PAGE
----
May 1, 2019
One of the most enjoyable experiences in the process of building a race car is the first visit to the dyno. Tire pressures, high octane fuel and coolant are all carefully assessed prior to that first pull.
As the car’s baseline run displays power curve and peak horsepower, you’ll jump right to adjusting the air fuel ratio and ignition timing to squeeze as much power out of the engine as possible. This month we discuss this same process as it applies to finite element analysis (FEA).
It’s essential to understand the fundamentals of how to adjust a mesh to obtain accurate and reliable results. The FEA dyno session can be broken down into three distinct areas: mesh refinement, element quality and convergence of a result.
To reduce computational resources and save time, you will probably consider starting your project with a coarse mesh. In doing this, mesh refinement is necessary in some areas to ensure that you have the fidelity required to obtain accurate results. Common considerations should be paid to areas with holes and to elements per shell thickness. Too few elements per hole, and the mesh is likely to provide false information for the stress, strain and displacement.
Refining the mesh with too many elements will work, but this may eat up time. This process is a careful balance between efficiency and accuracy, which comes from experience. Each vendor will generally have guidelines on what they recommend, based on their software.
As you travel the path of tweaking and refining the mesh, you may notice that the stress values change. This process of evaluating whether stress values change is commonly referred to as a convergence check. The significance of this test is to understand if the stress values are accurately represented in your analysis.
We wouldn’t want to mistakenly interpret results from an inaccurate dataset. If your simulation software has P-adaptive meshing capabilities, you’ll notice that with several loops of refinement, the stress values will continue to climb or stabilize as the element size decreases.
Diverging stress values are often referred to as a stress singularity. Removing aspects of the CAD model through defeaturing can sometimes address these matters, as sharp re-entrant corners have infinite stress values. The types of goals you set for the analysis will ultimately drive the decision of refining your geometry to remove the singularity. In some cases, it may not be required.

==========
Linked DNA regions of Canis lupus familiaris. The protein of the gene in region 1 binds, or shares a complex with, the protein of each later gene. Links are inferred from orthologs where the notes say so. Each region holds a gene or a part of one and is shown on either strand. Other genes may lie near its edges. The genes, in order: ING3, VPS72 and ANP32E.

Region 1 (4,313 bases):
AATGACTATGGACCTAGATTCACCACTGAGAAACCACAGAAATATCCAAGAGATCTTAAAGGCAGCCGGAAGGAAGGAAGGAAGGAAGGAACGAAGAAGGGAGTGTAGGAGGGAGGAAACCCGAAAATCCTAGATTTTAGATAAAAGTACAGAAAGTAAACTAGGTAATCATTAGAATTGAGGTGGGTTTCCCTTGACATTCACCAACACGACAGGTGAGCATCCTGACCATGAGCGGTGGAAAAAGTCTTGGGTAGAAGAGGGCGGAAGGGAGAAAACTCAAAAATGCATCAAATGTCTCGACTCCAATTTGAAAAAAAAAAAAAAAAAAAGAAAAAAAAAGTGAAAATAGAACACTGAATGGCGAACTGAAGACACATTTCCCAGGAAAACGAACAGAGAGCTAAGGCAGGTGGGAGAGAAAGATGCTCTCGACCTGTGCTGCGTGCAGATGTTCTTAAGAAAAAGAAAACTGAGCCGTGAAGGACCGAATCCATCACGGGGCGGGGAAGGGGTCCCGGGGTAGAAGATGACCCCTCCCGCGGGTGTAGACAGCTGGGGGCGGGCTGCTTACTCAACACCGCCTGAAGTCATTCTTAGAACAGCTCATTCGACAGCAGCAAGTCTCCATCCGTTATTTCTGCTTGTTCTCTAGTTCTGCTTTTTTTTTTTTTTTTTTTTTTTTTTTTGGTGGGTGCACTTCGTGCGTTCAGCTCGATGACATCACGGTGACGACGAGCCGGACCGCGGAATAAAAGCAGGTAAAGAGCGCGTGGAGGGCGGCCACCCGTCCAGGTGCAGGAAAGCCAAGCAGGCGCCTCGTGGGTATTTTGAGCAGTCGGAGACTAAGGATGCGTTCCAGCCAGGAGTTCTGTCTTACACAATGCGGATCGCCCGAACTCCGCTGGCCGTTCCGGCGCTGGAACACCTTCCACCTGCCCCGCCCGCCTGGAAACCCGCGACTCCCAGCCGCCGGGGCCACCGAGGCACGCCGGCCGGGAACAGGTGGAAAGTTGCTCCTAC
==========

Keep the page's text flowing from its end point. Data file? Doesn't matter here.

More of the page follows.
During the initial meshing of your part, you may have noticed that each element appears to be roughly the same size. But there are always a few stragglers that have some disproportionate edges.
When you generate a mesh, the software attempts to fill the entire volume of your part with elements under the parameters you have established. Often with organic shapes or quick transitions from thick to thin areas within the CAD model, the elements become slightly distorted. There are quality checks in place that can be plotted within the simulation software to assist you in uncovering this potential discrepancy.
Plotting the aspect ratio after the CAD model has meshed will show you the areas of high and low aspects. Elements with the ideal aspect ratio would be 1; however, this is not common. The higher the value, generally the less accurate the calculation.
Localized mesh refinement helps lower the aspect ratios. High aspect ratios are most concerning in areas of high stress, as they could very likely be throwing off the results.
Jacobian is another useful quality check that can only be used with elements that have nodes at midpoints within edges, or second-order elements. These types of elements can adapt to curved geometry better than linear elements and are often the choice elements. A Jacobian check ensures that the meshed elements have not developed concave distortion, which can lead to solution errors. If you receive negative values during this check type, mesh refinement and/or defeaturing will need to occur to resolve this problem.
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About the Author
Donald Maloy is a consultant analyst based in the greater Boston area. He also works as a certified simulation and mechanical design instructor for a software reseller.Follow DE